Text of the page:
Large protest gatherings pose COVID-19 risks, say B.C. health officials
‘We cannot forget we are still in the middle of a pandemic’
By Dirk Meissner
VICTORIA — Large public gatherings, including anti-racism protests, pose health risks during a pandemic, British Columbia’s top health officials said Monday.
Provincial health officer Dr. Bonnie Henry said people in B.C. have the right to protest and express their feelings, but warned there could be COVID-19 health consequences associated with a weekend protest in downtown Vancouver.
“Peaceful demonstration is our right, one that is important to all of us, but we cannot forget we are still in the middle of a pandemic,” she said at a news conference.
Henry said she saw many people wearing masks and practising safe distancing but she urged those who attended to monitor their health over the coming days.
“We also know right now large gatherings remain very high risk, even outdoors,” she said. “Those who were there (Sunday), you may have put yourself at risk.”
An estimated 3,500 people gathered in Vancouver following protests across the United States over the death of George Floyd, an African-American man who died in Minneapolis after a white police officer pressed his knee into Floyd’s neck for several minutes.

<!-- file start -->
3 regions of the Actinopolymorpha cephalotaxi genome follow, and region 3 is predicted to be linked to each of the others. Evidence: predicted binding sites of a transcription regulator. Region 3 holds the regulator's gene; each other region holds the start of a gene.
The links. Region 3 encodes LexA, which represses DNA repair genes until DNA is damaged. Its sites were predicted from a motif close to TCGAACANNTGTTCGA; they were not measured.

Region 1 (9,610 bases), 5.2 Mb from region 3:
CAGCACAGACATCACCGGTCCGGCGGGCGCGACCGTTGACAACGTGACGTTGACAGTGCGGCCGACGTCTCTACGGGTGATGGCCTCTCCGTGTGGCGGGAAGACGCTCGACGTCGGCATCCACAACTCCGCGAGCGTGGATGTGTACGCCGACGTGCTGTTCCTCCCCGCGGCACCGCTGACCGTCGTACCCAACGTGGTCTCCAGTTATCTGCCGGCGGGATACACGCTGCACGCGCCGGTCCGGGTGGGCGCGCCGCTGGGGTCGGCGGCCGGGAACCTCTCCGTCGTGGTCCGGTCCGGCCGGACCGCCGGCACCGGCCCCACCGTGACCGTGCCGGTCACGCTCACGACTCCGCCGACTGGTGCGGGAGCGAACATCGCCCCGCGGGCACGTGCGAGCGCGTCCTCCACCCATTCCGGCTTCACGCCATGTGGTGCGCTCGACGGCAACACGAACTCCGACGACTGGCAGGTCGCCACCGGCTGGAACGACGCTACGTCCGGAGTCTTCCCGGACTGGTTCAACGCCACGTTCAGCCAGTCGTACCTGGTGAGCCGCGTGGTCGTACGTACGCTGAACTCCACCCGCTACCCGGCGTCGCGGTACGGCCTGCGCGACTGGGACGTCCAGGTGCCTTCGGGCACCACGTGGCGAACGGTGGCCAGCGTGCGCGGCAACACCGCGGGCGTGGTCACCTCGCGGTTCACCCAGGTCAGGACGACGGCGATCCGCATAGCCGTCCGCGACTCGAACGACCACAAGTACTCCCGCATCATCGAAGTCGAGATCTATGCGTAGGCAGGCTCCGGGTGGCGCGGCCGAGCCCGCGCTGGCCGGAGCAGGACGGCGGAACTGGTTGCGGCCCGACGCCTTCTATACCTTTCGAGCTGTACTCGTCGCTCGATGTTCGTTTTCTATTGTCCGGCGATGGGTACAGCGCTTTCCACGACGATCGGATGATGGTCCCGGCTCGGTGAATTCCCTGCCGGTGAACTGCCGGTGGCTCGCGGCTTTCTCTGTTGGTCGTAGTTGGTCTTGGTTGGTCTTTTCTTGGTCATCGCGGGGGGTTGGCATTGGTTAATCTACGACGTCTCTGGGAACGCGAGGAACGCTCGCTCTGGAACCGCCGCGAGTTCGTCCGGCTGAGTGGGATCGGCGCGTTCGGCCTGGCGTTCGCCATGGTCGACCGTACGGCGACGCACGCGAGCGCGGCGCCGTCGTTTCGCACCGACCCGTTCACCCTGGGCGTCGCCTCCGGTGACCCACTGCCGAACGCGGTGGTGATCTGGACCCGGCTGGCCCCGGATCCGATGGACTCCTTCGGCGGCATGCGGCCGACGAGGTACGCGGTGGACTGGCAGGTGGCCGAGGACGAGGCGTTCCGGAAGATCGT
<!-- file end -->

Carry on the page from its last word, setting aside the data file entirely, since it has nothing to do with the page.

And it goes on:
B.C. protests ignore gathering limits
B.C. has a public health order limiting the size of gatherings to 50 people.
“Weigh your options, think about the impacts, particularly if you are a health-care worker or have vulnerable people in your circle, in your household, in your family,” Henry said.
The province reported 24 new COVID-19 cases since Saturday and one death of an elderly resident at a Metro Vancouver long-term care home.
B.C. now has 2,597 cases of COVID-19 and there have been 165 deaths. The province says 2,207 people have recovered from the illness.
Health Minister Adrian Dix echoed Henry’s views against large gatherings, suggesting people explore innovative ways of expression and protest that protect everybody’s health during the pandemic.
“We have to collectively use our imaginations,” said Dix, adding rallies could be split into numerous smaller groups rather than one large gathering.